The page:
From here the concept of Pweru’r Dyffryn was developed, which began with local consultations across the whole of the Aeron Valley. It asked local communities what form of renewable energy they did and didn’t want to see developed in the area and how would they want revenue from any potential scheme to be spent. The purpose of the consultations were to develop a model that will meet the needs and potential of the local communities first and foremost.

The feasibility scheme received LEADER support through the Cynnal y Cardi Local Action Group, which is administered by Ceredigion County Council.

The next step for Gweithgor Dyffryn Aeron cyf is the publication of a comprehensive report of the local consultation and its findings for future potential developments. The consultation’s early findings include that large scale wind turbines would not be welcome, while there is support for further research as to the potential of waterways and solar power for the generation of local, sustainable energy.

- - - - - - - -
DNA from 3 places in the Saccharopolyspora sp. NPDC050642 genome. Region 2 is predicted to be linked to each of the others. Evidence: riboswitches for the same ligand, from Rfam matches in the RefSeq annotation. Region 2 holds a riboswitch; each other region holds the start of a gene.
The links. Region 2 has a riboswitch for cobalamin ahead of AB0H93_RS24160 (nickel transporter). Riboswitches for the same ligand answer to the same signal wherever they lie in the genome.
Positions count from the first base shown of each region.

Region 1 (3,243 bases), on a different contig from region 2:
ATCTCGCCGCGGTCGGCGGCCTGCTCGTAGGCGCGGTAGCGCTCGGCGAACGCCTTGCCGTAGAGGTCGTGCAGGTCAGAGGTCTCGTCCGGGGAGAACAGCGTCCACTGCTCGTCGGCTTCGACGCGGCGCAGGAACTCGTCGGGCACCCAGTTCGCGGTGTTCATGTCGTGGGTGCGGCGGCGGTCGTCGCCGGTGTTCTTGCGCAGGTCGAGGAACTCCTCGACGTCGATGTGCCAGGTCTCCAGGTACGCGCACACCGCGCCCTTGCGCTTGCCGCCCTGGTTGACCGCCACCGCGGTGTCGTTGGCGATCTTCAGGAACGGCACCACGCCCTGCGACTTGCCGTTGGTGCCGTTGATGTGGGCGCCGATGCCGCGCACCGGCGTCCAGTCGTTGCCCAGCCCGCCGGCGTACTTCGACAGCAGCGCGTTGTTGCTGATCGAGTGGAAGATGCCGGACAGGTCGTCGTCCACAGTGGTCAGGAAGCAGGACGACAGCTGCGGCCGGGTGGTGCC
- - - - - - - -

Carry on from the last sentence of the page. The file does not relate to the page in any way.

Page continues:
The development of the scheme will be long-term with challenges along the way but Euros Lewis believes to change the lives of the local people and to develop the local economy ‘that the basic principle is to act for ourselves and this is what we are doing.’

Councillor Rhodri Evans is Ceredigion County Council’s Cabinet member with responsibility for Economy and Regeneration. He said: “It’s very encouraging to see rural society in Ceredigion ambitiously looking to the future. Cynnal y Cardi supports them closely and I’m sure they wil see success in the future.”

All ideas are welcome on a rolling basis and project officers are at hand to assist you. The closing dates in 2019 for submission of expressions of interest are 9 September and 11 November. All submissions are welcome in Welsh or English.